Monday, February 22, 2021

Makati City Birding: More Sightings of Forest Birds Plus New Sightings of the Finlayson's Squirrels

Grey wagtail foraging at the lagoon construction site
Birding has some characteristics of ghost sighting I guess.  You can point out the birds to people and they can't seem to see them birds.  Or squirrels, for that matter.  Save for the Washington Sycip Park maintenance staff who knows my face, I still get a lot of looks from park guests which I've become accustomed to.  I'm there for a number of reasons which may look or sound strange to others who are content to text under the trees, take selfies on the path, or jog on the trail.  As I've often written here, I take my meditation and other rituals to the park when I can.  Also Earthing or grounding.  Ditto with having Dunkin' coffee and donuts (a good excuse as any to momentarily remove the face mask and shield).  Then, there's spotting the wildlife.

I guess some people are inclined to think wildlife exists in the forests.  Can't blame them since Sycip Park is on the small side; can't really expect to spot wildlife here especially if you're not patient.  But wildlife does, indeed, exist here, most often hidden in plain sight.

Sunday, January 17, 2021

When Forest & Mangrove Birds Are Seen In The City: Did The Quarantine & Lockdowns Help Birds Make Further Inroads Inland?

Ashy Ground Thrush spotted in Sycip Park Jan 2021
A recent article in Travel + Leisure entitled "A New Study Finds That Improved Air Quality Has Saved the Lives of 1.5 Billion Birds" based on research done by Cornell University begs the question whether this phenomenon isn't just limited to the USA.  Last year, a few months after the quarantine protocols were eased, we saw a Black Crowned Heron (Nicticorax nycticorax) in the garden pond of Ayala's Greenbelt 5 Mall.  One time I crossed the street headed for Waltermart in front of Don Bosco School in Makati I thought I saw some sort of raptor bird (maybe a Brahminy Kite) flying over the roof of the mall. I thought hmmm... maybe just anomalies.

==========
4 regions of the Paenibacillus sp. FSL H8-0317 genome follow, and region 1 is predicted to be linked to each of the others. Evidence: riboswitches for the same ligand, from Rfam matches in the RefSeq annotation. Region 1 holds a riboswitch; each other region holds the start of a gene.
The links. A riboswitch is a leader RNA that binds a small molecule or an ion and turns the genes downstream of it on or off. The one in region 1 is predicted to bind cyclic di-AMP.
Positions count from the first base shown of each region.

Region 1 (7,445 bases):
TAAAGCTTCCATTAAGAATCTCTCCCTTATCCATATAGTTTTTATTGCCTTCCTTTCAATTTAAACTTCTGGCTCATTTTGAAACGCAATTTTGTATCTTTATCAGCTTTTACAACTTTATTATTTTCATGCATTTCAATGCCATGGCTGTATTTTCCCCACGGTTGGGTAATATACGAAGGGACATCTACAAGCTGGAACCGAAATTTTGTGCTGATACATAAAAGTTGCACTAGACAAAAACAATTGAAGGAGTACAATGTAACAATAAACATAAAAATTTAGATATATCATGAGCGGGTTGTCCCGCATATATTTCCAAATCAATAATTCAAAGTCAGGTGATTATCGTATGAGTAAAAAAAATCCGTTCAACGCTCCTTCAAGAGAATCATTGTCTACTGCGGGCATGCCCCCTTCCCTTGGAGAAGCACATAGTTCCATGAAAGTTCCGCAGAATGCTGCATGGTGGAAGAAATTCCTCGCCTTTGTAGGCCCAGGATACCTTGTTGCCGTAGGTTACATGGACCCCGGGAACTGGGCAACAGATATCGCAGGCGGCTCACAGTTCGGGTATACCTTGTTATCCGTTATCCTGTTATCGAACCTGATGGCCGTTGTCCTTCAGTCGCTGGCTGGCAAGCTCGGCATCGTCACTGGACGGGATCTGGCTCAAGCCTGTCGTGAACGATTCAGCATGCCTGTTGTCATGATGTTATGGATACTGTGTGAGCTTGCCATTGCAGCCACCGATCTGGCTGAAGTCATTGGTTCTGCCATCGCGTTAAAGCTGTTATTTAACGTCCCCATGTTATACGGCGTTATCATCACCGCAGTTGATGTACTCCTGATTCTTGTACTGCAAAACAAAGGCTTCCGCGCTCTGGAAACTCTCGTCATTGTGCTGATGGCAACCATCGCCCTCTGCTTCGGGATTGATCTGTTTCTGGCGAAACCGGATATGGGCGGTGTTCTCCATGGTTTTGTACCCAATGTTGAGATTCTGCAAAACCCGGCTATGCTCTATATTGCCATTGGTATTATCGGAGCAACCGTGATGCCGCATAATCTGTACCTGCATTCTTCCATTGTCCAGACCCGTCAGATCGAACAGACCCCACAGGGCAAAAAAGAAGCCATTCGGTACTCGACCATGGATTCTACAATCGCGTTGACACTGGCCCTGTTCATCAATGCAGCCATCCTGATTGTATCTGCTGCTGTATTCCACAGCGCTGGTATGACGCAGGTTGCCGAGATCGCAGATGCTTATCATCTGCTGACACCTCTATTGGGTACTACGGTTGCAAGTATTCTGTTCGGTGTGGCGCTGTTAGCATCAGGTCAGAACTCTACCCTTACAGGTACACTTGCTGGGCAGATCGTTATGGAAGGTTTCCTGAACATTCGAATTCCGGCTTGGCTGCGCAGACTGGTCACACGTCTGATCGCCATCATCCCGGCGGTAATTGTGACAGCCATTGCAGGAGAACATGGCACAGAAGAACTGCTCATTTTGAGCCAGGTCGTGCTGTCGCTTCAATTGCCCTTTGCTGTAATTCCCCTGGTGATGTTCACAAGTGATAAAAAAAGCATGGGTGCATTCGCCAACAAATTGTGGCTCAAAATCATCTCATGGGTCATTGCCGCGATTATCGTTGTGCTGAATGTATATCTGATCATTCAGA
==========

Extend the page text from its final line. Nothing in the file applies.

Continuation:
But yesterday while doing my meditation, grounding & Earthing at Sycip Park, I chanced upon a thrush. I didn't know what it was when I photographed it (good thing I was lugging my Nikon at that time) but I thought I've never seen it before.  My friend and fellow birder, Ferdz, identified it as an Ashy Ground Thrush (Geokichla cinerea).  I've seen other thrushes before in the mountains and loner birds (read: shy) that they are, they are usually found in lower and higher montane forests away from human habitations, and certainly not in the middle of the city or within a few steps of the mall at the heart of Makati. It's a pleasant and welcome surprise (hope we humans will not cause them harm for being here in our midst).

Monday, January 11, 2021

Going Back To Nature: LLPCHEA Birding Day On My Birthday & Spotting Four Lifer Birds

Lifer #1 - Yellow Bittern at Pond 1
It's been almost a year since I last traveled farther than the city of Makati and I'm obviously rusty as to what to bring for our planned birding morning at the Las Piñas Parañaque Critical Habitat and Ecosystem Area (LPPCHEA) with my best buddy, Ironwulf.  It was good he told me to wear long pants (I opted for compression pants under my trekking shorts instead) as the mosquitoes (and I suspect sandflies) were aplenty on the trail to Freedom Island.  Maybe, not a lot of people know that the sanctuary is open anew after the lockdowns and quarantines so we were practically the only visitors last Saturday morning.

Chinese Egret
It's literally an honest-to-goodness breather to be able to take off one's mask and breathe in the air, no matter if the rather calm, still waters in the sanctuary oftentimes carry a musty stench.  Ferdz was able to go here by folding bike some weeks ago but wasn't able to enter the park proper since a permit was needed.  This time, we had the permit on hand, hiking all the way to Freedom Island and Pond 1 (Pond 2 was fenced off and off-limits) as well as the boardwalk area.  The sight of the mangrove forest as seen from the boardwalk is surreal; it's like a painting come alive with occasional egrets flying in and out.

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